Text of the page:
December 17, 2003: From the Editor
This issue of PAW landed in your mailbox with a slightly louder thud. It represents an experiment, and wed like to know what you think about it.
The frequency of PAWs publication almost every two weeks during the academic year helps seal the enviable connection many readers have both to the magazine and to Princeton itself. Yet it also presents special challenges, making it difficult for PAW to carry many in-depth stories that take much time to prepare. Over the years, surveys and letters from alumni have shown readers to be divided over the kinds of articles they would like to see in PAW. Some prefer shorter, less analytical stories; others wish the magazine carried longer pieces that probe deeper into their subjects.
The magazine you are reading is more than twice as large as the PAW you normally would receive at this time of year. There are more feature stories and more stories that explore ideas in depth as well as more and larger illustrations. To publish it, we are producing 16, instead of 17, issues this year. We call this issue Campus Life 2003, because we hope to present various insights about the way todays students work, live, and play.
In his piece about athletics, Doug Lederman 84 has taken on one of the most complicated and difficult issues on Ivy League campuses. Seven years ago, Lederman wrote a controversial PAW piece that acknowledged the compromises Princeton makes in competing in big-time sports. In this article, he presents a different perspective. I tried to critically explore how Princeton athletes fare academically and socially, and to give the reader some insight into how they see their own situation, Lederman says of his article, for which he interviewed 55 people, including 31 athletes. I came away feeling that these athletes contribute a great deal to the institution, and that while they certainly pay a cost from competing in sports, both they and the institution benefit from their joint arrangement.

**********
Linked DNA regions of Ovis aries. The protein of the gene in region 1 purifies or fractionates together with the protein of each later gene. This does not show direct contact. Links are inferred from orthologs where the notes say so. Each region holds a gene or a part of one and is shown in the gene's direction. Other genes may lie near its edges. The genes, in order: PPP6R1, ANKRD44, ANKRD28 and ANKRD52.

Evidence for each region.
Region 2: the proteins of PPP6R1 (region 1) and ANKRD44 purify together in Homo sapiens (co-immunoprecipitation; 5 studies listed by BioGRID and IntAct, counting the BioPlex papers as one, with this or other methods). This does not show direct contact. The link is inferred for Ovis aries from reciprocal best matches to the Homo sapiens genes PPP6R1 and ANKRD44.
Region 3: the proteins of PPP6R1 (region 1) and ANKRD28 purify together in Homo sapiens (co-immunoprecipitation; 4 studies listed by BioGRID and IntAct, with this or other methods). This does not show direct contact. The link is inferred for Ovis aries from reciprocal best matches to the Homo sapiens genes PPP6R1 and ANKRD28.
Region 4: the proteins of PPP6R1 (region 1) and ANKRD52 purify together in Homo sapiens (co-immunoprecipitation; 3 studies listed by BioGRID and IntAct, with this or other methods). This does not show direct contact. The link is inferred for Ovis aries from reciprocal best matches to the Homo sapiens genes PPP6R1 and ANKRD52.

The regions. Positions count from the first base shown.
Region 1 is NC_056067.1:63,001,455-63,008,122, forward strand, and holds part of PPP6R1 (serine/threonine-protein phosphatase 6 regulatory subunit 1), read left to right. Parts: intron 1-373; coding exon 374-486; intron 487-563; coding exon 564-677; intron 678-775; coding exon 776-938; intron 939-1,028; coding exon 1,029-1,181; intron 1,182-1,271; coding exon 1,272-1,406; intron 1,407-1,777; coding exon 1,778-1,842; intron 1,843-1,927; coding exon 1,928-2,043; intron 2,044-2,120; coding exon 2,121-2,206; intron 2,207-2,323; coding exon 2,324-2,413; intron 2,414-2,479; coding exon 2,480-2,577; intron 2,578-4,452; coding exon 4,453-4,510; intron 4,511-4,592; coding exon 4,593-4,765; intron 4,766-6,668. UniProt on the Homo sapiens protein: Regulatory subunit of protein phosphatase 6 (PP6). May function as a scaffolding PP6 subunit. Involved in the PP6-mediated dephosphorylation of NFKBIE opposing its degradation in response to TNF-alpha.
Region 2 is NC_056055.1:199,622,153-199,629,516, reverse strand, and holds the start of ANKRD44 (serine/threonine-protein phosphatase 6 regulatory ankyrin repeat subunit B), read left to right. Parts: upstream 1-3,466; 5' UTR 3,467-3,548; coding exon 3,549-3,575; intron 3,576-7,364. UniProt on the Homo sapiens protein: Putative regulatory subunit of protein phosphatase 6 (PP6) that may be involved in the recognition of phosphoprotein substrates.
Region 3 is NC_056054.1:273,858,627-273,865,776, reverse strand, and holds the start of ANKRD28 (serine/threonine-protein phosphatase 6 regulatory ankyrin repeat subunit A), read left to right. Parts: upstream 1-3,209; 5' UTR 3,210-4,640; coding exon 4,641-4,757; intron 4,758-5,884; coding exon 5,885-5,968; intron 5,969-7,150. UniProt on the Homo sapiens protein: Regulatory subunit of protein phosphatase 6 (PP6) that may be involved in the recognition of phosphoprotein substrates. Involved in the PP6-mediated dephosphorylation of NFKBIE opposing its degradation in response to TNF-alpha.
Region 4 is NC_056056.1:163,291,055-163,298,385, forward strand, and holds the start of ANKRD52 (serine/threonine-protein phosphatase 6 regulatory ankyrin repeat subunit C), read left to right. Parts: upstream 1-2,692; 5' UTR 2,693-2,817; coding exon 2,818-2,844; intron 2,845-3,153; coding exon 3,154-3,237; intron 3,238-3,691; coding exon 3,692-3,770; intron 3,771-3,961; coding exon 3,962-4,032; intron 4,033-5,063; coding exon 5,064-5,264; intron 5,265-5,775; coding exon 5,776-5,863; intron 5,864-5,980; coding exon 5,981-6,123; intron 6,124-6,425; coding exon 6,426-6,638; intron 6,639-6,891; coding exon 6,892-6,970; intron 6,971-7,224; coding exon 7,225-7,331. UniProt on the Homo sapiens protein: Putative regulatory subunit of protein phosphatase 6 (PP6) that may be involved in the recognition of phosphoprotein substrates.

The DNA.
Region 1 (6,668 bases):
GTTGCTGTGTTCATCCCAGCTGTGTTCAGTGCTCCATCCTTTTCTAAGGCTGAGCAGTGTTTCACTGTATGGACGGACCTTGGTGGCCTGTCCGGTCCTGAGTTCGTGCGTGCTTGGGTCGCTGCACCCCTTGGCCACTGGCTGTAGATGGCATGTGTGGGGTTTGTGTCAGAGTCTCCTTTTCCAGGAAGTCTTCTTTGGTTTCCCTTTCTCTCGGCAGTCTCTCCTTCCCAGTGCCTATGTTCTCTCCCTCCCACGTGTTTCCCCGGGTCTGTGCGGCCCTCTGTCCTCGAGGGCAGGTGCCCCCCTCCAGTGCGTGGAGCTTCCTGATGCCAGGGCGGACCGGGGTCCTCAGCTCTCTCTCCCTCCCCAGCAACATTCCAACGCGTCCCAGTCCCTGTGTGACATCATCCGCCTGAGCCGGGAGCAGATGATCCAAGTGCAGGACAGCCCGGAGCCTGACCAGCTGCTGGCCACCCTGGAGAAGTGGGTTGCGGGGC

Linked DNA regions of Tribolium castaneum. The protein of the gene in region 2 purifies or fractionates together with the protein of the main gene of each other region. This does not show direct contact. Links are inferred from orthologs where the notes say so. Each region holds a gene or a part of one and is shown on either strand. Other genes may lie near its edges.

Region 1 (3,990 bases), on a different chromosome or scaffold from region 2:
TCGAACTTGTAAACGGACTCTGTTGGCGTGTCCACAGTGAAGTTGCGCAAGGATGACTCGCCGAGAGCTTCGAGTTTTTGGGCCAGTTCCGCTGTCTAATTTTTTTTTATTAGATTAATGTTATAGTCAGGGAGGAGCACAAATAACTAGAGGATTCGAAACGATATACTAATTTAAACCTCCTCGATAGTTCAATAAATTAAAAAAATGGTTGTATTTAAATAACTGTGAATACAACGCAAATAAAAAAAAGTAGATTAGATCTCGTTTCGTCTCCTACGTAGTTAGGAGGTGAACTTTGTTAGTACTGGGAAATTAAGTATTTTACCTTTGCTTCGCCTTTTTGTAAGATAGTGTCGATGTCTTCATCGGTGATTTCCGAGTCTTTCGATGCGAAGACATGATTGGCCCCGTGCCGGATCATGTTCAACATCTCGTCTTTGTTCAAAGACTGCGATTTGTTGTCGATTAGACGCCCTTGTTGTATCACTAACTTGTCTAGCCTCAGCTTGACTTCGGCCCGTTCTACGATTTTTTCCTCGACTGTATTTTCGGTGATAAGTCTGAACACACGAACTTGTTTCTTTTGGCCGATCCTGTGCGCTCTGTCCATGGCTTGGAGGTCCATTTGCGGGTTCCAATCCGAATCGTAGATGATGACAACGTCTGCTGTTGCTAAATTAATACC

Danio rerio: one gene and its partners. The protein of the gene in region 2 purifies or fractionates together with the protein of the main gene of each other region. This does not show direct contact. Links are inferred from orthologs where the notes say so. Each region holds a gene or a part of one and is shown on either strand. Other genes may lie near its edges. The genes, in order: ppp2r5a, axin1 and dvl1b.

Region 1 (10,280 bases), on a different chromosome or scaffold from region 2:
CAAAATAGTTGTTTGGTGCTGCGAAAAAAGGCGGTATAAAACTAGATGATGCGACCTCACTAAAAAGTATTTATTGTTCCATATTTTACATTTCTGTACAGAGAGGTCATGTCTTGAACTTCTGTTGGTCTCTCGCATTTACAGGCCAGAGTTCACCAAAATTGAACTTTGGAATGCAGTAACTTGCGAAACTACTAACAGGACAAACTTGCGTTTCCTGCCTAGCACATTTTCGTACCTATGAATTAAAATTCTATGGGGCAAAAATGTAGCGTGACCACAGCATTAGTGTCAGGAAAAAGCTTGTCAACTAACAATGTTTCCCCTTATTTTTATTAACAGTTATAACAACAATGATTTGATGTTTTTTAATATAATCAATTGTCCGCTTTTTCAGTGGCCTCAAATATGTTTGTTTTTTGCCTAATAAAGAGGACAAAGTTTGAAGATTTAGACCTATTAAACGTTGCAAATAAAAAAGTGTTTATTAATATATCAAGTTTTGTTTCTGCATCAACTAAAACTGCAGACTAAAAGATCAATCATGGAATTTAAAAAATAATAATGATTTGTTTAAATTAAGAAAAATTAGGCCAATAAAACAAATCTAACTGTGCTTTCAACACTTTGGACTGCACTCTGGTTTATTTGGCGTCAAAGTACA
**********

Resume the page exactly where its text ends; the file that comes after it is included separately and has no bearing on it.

Senior writer Mark F. Bernstein 83 offers a tale about how technology has changed teaching and learning at Princeton. Bernstein graduated at the close of the Age of the Electric Typewriter, and returned to find a campus in which online precept discussions take place in the middle of the night, and readings are posted on course Web sites. The highest-tech thing I ever experienced was trying to type my thesis on a computer, which seemed like a very radical step at the time, he recalls. I had to go down to the E-Quad to find a computer, and it printed out on that long, green-lined paper with the holes down the side. My adviser refused to read it that way.
Another feature, by graduate student and journalist Amy Sullivan, tells of the growing role of religion in the personal and academic lives of Princeton students. Having been a religious student on an undergraduate campus, I was conscious of how much those students can feel isolated from the rest of the community, says Sullivan, who has a masters degree in theological studies. What I found and what surprised me was that Princeton students dont necessarily feel that way.
We hope that these stories, and other offerings in this issue, provide insights into different dimensions of Princeton life. Some of you soon will receive questionnaires asking for your opinions. But we welcome comments from all alumni about this issue of PAW, and about what we can do to serve you better.